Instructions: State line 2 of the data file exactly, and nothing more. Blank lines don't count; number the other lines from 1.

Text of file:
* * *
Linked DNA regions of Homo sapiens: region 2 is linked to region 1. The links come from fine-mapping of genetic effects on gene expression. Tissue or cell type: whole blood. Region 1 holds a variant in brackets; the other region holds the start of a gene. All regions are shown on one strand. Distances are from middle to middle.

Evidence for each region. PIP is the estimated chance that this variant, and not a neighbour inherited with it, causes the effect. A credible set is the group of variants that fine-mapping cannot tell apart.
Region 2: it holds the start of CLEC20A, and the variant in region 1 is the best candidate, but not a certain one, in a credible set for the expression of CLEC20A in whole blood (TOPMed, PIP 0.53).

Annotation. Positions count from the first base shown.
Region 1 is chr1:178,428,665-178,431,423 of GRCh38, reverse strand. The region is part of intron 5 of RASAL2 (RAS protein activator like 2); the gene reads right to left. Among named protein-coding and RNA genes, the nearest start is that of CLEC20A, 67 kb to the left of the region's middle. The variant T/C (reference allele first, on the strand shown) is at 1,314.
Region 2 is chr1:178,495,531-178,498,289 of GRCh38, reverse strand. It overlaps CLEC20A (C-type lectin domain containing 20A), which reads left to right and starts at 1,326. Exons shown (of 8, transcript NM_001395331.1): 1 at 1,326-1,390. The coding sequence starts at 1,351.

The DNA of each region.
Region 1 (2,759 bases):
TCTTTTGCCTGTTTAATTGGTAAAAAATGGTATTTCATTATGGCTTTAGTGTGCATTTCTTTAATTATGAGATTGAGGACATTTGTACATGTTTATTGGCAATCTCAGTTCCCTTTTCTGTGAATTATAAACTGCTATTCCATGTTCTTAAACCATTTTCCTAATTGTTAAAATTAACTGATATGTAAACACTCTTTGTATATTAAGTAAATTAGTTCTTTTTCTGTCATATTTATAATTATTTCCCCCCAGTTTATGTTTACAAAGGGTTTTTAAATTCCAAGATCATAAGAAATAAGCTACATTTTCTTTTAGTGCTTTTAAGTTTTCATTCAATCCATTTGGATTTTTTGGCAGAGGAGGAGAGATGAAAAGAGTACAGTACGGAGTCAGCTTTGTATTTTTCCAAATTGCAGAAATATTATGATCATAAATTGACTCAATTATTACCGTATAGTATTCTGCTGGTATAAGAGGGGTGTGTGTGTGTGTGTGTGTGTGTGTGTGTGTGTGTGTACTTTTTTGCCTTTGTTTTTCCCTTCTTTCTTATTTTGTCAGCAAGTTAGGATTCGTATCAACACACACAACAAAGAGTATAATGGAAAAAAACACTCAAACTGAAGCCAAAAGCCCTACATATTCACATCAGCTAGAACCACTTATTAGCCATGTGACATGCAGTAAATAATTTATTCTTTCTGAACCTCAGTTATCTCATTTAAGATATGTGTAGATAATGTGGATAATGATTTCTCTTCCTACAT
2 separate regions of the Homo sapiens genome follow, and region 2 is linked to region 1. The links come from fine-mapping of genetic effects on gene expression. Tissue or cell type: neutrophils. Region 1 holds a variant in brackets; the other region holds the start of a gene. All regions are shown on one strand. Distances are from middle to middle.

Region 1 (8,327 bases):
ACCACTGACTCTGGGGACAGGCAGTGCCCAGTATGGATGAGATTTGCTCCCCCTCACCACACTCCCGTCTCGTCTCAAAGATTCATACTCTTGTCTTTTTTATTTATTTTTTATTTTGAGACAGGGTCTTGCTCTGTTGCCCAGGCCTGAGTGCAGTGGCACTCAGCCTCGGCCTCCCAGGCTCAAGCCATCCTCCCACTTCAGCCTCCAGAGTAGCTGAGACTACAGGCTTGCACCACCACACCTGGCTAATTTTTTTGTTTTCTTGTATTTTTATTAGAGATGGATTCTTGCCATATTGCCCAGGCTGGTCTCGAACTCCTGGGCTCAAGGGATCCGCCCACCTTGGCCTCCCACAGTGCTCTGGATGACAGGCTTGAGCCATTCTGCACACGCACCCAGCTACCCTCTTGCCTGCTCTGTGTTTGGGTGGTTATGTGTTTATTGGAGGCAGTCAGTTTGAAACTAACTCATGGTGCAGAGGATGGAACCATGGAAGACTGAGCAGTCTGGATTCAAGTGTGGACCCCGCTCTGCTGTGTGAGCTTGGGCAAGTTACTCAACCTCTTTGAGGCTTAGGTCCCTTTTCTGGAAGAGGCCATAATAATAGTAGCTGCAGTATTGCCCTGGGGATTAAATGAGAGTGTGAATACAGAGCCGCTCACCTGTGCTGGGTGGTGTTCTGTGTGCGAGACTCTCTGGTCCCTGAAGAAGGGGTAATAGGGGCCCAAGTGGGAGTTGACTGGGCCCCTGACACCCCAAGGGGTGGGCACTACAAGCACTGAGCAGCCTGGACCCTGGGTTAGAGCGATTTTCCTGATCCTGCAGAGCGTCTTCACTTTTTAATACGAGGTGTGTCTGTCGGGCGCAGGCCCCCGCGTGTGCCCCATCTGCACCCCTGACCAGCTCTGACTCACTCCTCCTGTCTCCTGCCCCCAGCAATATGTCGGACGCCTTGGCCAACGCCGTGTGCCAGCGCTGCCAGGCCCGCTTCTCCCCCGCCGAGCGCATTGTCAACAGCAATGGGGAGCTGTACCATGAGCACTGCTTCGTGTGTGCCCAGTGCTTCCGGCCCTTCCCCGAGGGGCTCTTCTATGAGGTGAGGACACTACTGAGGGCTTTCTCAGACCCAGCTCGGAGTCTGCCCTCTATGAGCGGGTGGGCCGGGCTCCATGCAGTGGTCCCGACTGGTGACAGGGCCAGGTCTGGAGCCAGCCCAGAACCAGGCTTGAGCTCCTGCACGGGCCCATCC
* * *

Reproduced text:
Evidence for each region. PIP is the estimated chance that this variant, and not a neighbour inherited with it, causes the effect. A credible set is the group of variants that fine-mapping cannot tell apart.